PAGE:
All posts tagged: self-organization

A year in the life of Lakeside Labs

Did you observe that lately more and more tech products and business processes have features of self-organization? Almost every major car maker has been testing self-driving vehicles and is now introducing them to the market. The industry is crazy about “industry 4.0”—which promises self-organizing production with humans, machines, and products collaborating to make decentralized decisions. These are just two examples for the ongoing trend toward more self-* properties in tech systems, e.g., self-configuration, self-optimization, and self-healing. Such paradigm shift from centralized, managed systems to decentralized, autonomous systems has been the core of Lakeside Labs — the small nonprofit research company that I have been co-leading as scientific director — since its foundation in 2008. Lakeside Labs is a hub for science and innovation in self-organizing networked systems. A space for inspiration, creativity, and multidisciplinarity. At the time of our foundation several people believed that research on self-organization is a pure academic “exercise” by professors without any practical application of benefit to industry. This attitude has changed in the course of 2015/16 when many companies have increasingly become interested in …

Synchronization with phase rate correction

Synchronization algorithms based on the theory of pulse-coupled oscillators are evaluated on programmable radios. It is experimentally demonstrated that the stochastic nature of coupling is a key ingredient for convergence to synchrony. We propose a distributed algorithm for automatic phase rate equalization and show that synchronization precisions below one microsecond are possible.

Achieving consensus in networks with disturbances

The problem of finding a consensus in a group of people occurs in many social contexts. In a similar way, distributed algorithms for consensus play an important role in networked computing and communication systems if centralized decision making is difficult or impossible. Each entity in such a system processes only local information obtained from its neighbors and ideally performs only simple computations. Despite this simplicity, the process of consensus building should be robust against different types of disturbance, such as faulty entities, noise, and communication errors. A research team with members from Klagenfurt and Genoa has now analyzed the robustness of a special class of consensus algorithms, namely binary consensus, in which all entities must eventually agree on one out of two possible values. The motivation for their study is as follows: Some binary consensus algorithms that work well in noiseless and error-free networks—such as the well-known Gacs-Kurdyumov-Levin algorithm—show convergence problems in networks with disturbances. In turn, some other algorithms that are inferior in noiseless and error-free networks may actually improve their performance with the …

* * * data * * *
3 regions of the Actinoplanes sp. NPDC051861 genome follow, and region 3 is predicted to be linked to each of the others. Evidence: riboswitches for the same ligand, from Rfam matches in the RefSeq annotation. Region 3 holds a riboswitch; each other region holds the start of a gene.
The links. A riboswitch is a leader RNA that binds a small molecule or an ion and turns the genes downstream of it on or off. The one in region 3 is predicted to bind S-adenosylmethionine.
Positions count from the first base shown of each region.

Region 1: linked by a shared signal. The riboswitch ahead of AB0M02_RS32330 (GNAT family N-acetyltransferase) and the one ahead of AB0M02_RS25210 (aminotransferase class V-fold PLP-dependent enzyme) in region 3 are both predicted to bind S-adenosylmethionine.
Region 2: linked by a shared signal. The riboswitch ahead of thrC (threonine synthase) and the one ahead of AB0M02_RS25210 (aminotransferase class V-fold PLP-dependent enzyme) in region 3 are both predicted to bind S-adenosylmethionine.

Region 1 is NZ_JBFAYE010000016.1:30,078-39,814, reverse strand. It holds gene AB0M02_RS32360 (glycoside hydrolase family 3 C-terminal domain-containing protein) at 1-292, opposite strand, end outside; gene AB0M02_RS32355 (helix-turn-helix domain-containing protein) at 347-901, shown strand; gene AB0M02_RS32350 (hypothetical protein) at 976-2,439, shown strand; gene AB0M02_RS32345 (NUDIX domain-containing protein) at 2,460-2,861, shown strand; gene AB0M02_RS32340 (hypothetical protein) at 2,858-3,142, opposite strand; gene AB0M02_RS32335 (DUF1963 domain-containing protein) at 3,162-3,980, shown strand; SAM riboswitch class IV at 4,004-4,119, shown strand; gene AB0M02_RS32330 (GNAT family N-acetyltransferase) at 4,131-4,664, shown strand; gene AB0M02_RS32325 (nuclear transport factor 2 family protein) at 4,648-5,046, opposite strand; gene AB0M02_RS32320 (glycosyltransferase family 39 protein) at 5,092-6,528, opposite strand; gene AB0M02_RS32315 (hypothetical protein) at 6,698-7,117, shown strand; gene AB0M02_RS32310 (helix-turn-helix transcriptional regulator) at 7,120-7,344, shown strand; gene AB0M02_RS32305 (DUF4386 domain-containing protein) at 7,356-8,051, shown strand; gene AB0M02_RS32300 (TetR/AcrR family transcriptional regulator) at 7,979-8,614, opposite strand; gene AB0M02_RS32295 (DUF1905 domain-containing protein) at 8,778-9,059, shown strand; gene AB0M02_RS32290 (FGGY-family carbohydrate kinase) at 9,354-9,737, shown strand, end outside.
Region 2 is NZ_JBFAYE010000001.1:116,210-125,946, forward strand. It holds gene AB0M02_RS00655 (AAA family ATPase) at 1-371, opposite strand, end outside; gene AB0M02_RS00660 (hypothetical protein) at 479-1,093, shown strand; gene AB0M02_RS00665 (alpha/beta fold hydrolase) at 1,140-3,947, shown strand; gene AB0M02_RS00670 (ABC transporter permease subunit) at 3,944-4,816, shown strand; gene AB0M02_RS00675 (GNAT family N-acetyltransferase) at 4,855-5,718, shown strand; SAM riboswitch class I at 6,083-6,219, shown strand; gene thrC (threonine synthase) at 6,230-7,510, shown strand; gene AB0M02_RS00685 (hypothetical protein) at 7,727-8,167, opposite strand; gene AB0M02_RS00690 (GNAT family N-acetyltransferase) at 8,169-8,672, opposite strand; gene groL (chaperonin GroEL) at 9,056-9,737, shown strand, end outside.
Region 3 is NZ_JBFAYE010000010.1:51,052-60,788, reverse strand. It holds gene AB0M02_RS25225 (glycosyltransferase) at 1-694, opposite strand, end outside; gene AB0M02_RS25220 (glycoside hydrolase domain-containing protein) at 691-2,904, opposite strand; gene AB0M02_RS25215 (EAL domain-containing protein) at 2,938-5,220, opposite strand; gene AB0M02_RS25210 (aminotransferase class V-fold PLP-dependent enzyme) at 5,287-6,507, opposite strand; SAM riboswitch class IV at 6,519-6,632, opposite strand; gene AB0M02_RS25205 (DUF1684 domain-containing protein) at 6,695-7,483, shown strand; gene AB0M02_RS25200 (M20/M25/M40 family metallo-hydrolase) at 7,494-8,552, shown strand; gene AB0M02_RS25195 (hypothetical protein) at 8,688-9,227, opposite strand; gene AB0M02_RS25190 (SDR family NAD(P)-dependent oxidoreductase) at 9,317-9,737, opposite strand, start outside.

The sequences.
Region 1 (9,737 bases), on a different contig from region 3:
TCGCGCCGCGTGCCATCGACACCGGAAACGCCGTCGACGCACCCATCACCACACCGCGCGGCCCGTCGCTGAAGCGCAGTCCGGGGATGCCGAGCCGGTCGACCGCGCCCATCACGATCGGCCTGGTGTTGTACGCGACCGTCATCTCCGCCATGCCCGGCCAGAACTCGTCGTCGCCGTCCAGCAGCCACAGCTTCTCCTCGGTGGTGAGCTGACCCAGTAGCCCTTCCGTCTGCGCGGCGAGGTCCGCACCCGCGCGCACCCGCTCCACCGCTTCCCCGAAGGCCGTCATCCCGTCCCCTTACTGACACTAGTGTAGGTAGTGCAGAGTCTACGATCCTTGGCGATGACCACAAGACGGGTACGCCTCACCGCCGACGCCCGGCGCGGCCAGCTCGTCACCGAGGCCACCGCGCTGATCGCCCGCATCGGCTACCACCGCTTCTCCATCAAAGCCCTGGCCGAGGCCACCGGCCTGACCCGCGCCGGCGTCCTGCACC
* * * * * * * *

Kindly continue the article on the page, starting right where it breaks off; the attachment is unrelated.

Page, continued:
Programmable radio boards (WARP)

Pulse-coupled oscillator synchronization on FPGA radios

The mathematical modeling of pulse-coupled biological oscillators offers a fully decentralized and scalable approach for time synchronization. There is a broad spectrum of work on pulse-coupled oscillators in physics, biology, neuroscience, and other disciplines. The communications engineering community has been interested to transfer these results to the synchronization of nodes in wireless networks. A one-to-one transfer is infeasible due to the differences between wireless and biological communications. Several extensions and modifications are required with respect to delays, noise, multihop communications, and sync words.

Project kickoff: Decision making in networks with errors

The Lakeside Labs project SOSIE takes an interdisciplinary perspective on decision making in networks suffering from information errors. Human organizations and technical communication systems are compared to identify similarities and differences during decision making processes. Successful techniques may then be transferred from one discipline to the other. Friederike Wall, who initiated the project together with Christian Bettstetter, is excited about the topic: “The two disciplines have so much in common, I’m sure our partnership will be mutually beneficial.” Doris Behrens and Pasquale Grippa joined the team as senior researcher and PhD researcher, respectively. Funding is obtained via Lakeside Labs from ERFE, KWF, and the state of Austria.